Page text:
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Jon Lockwood, Peace News

Human banner

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Common Uses

To make a single, unified statement with thousands of people.

There’s no law saying that the revolution can’t be fun — and human banners are excruciatingly fun. No chanting, no harangues; just hundreds of people using their bodies to form enormous words or an image in order to send a message.

I’ve helped create ten human banners, with crowds ranging from 300 to 1,500. Each event was powerful, cathartic, and the feedback was always something along the lines of: “The most enjoyable, most fun, best demonstration I’ve ever been to!”

The human banner is a powerful, expressive tactic. It has some of the political virtues of a rally: it turns out numbers that physically demonstrate public support and the movement’s ability to mobilize, but it does so with elegance, like a work of art.

It works well for media coverage, too. Journalists need fresh story angles and compelling visuals, and the human banner delivers: it’s unusual, remarkable, notable, people-powered, and made up of a thousand individual human interest stories. And when composed correctly, it delivers the money shot the media is always looking for: a single iconic photo that speaks for itself, that tells the whole story on its own see THEORY: Action logic.

A human banner can be spur of the moment — a milling crowd can be quickly arranged and photographed from a nearby building or lamppost — but conscientious planning can produce staggering works of aerial art.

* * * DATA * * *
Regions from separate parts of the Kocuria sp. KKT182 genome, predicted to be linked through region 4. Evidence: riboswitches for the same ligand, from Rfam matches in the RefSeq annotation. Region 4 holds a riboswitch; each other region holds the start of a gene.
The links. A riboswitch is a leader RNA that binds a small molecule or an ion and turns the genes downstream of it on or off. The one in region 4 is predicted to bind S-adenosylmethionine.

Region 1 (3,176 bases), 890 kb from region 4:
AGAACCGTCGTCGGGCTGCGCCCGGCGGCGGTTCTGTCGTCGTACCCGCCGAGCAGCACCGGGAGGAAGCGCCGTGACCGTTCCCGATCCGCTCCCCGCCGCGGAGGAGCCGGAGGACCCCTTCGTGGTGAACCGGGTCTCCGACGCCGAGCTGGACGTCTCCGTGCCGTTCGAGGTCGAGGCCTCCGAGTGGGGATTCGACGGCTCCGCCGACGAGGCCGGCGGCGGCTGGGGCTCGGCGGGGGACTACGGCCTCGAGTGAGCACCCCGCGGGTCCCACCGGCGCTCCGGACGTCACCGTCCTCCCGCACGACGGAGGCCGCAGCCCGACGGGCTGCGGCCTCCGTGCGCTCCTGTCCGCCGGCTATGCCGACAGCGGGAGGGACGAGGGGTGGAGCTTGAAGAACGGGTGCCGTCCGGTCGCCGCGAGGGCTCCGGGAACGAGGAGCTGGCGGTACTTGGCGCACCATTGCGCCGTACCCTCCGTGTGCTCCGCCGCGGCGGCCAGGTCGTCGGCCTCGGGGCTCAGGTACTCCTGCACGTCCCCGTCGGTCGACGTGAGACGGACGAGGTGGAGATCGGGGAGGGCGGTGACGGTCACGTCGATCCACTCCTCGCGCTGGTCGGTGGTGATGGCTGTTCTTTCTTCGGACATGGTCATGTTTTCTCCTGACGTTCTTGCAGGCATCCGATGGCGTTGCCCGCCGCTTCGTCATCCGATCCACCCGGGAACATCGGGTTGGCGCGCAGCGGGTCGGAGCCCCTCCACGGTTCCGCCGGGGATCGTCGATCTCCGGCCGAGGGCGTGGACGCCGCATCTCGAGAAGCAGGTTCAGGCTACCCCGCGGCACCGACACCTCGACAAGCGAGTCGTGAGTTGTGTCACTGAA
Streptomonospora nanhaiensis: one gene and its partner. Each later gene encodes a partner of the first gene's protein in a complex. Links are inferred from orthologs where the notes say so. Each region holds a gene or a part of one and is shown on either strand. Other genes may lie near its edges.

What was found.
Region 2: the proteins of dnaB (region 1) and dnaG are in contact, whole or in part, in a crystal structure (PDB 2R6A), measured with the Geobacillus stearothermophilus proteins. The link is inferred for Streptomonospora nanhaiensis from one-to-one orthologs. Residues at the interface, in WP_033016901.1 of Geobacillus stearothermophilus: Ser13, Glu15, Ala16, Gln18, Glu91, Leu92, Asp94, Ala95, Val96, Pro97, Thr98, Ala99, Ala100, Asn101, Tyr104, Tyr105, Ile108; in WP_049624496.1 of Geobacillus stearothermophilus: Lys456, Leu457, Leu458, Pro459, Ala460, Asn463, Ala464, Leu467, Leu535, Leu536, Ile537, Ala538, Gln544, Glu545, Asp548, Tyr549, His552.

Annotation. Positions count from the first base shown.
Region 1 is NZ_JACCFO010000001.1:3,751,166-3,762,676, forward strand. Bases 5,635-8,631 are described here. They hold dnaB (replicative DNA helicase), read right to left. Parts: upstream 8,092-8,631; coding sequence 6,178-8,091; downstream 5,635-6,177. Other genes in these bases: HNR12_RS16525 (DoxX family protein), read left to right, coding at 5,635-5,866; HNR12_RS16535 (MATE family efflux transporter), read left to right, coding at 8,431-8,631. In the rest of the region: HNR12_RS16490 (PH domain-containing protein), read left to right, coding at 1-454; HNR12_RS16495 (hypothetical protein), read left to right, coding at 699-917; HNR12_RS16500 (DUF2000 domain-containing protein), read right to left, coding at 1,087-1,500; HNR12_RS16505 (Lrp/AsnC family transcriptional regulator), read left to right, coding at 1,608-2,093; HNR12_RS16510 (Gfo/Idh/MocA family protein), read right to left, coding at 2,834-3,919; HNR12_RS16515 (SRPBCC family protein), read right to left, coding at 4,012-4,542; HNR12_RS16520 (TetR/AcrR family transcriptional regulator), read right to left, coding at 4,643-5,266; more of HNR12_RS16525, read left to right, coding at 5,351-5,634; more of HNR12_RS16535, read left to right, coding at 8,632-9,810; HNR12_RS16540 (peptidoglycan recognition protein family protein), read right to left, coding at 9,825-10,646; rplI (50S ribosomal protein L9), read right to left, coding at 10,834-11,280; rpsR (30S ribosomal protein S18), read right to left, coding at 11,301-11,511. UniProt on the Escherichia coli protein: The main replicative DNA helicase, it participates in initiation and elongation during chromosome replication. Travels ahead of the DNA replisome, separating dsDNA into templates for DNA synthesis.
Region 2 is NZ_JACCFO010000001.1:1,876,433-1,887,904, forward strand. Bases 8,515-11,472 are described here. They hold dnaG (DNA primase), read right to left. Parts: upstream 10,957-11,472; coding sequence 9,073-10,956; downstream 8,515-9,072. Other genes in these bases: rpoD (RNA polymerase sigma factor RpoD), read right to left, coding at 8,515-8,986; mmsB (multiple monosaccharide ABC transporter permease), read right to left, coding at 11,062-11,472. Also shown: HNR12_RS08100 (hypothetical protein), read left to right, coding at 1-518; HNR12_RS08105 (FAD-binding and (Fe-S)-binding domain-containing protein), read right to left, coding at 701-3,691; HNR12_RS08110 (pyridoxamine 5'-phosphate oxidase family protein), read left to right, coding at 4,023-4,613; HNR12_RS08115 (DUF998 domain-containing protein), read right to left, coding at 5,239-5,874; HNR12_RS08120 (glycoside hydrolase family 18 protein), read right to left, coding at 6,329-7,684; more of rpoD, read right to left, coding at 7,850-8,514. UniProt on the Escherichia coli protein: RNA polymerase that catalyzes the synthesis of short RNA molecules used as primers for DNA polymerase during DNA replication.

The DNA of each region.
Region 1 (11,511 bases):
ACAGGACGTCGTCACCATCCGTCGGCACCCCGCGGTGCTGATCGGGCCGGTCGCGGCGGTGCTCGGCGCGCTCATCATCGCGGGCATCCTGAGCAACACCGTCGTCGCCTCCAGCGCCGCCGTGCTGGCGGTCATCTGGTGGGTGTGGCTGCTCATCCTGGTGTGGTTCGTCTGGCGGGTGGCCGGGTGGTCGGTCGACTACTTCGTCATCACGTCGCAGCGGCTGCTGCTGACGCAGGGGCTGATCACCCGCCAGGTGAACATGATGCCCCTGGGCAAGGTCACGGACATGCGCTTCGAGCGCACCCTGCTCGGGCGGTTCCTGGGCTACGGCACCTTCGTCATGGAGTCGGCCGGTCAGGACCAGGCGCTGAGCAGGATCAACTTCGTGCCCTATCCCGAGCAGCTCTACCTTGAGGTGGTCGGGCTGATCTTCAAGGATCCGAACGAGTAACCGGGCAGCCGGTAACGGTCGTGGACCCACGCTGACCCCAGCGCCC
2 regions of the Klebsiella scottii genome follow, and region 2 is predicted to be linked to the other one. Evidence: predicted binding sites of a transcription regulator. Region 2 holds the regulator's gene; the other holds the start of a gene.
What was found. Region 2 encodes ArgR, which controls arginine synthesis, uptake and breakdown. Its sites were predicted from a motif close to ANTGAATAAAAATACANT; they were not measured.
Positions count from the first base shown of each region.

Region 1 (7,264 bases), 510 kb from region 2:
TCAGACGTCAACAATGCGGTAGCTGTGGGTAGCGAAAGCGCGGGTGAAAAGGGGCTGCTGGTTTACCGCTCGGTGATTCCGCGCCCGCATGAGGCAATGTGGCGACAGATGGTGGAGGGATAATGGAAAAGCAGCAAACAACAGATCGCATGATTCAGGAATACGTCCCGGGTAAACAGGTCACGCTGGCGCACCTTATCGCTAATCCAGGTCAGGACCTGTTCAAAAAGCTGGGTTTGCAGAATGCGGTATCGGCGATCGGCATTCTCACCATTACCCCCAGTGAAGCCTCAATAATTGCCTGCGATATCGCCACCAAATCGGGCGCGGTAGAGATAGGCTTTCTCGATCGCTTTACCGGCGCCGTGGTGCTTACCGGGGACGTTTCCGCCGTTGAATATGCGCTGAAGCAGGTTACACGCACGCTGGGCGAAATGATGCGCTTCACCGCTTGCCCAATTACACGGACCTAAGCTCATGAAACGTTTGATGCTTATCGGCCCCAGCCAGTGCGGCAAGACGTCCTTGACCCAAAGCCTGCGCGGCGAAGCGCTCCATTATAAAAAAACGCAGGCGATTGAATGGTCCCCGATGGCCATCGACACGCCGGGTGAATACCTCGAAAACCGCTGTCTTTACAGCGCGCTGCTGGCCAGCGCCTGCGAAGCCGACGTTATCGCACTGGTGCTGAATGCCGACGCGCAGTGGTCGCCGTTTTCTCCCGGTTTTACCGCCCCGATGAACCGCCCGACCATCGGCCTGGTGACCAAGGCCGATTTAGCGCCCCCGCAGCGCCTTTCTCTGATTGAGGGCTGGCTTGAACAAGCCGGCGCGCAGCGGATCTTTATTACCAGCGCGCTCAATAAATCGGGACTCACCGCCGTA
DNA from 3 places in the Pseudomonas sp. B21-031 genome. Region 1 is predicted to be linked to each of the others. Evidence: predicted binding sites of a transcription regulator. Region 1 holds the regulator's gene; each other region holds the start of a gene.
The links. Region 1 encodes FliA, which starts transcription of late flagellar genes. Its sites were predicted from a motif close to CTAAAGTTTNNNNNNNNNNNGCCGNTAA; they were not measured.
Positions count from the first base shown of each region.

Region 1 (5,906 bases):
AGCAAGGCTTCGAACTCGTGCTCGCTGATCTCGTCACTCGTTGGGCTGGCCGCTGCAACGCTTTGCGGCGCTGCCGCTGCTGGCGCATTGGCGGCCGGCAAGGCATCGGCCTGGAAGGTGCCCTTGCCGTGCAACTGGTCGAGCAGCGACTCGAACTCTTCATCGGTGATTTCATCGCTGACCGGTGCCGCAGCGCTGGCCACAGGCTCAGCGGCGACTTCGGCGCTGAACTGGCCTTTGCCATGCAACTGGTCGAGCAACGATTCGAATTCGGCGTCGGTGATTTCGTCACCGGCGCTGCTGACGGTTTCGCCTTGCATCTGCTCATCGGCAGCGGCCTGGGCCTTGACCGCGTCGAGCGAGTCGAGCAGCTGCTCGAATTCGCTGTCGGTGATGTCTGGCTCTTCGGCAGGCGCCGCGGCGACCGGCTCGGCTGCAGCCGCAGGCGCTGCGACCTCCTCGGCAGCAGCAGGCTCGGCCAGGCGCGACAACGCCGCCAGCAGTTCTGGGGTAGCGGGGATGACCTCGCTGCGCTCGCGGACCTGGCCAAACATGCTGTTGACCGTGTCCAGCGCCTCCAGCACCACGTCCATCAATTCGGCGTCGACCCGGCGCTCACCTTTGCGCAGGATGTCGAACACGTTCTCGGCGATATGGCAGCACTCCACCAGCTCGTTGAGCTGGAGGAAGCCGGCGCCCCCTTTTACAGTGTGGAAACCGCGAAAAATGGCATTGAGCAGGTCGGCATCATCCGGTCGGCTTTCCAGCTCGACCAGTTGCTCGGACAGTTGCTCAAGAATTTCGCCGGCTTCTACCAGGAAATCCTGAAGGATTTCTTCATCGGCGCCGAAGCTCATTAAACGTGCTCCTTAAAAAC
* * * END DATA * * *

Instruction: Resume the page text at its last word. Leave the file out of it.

Here are some things to keep in mind when planning your human banner:

The slogan/image: Your image needs to communicate your message concisely and powerfully. Words and symbols are easiest to lay out, pictures trickier. You want viewers to get your message on first blink, and gasp at its beauty, audacity, and clarity.

The site: An iconic background anchors your photo to a place. Murals can be created on sand (etch the outlines before the crowd arrives), on grass (mark it with ropes or string), on pavement (chalk). A football field-sized area works well. My preferred font size for lettering is 100 feet tall, ten feet wide.

Photography: Video is nice, but getting at least one great photo is your goal. A helicopter gives optimal photographic maneuverability, but other possibilities include small planes, tall buildings, cranes and camera-balloons.

Crowd: You’ll definitely want enough folks to fill in your lettering, plus a cadre of event volunteers. Pre-registration prevents last-minute scrambling — or, worse, a “thin,” scraggly image. Focus on designing an event you’d be excited to attend. Nail the details.

Key Principle at work

Do the media's work for them

A human banner allows you to tell an entire story in one stunning image, but you’ll likely have to deliver that image yourself. Invite the media along, but don’t expect them to bring a helicopter. After the event, with aerial photo and press release in hand, you’ll have a ready-for-prime-time package.

Potential Pitfalls

It’s easy to get grandiose in your plans, but complexity doesn’t scale well. Keep it simple. Or if you do want to get complicated, test drive a smaller version first, then plan meticulously.

Brad Newsham is the author of two round-the-world travel memoirs (All the Right Places and Take Me With You). Since 1985 he has been a San Francisco taxicab driver, and is currently the owner/driver of Green Cab #914. His first human mural (one thousand people spelling out "IMPEACH!" in 100-foot lettering) was created on Ocean Beach in San Francisco, on January 6, 2007 — two days after San Francisco's Nancy Pelosi became Speaker of the US House of Representatives.

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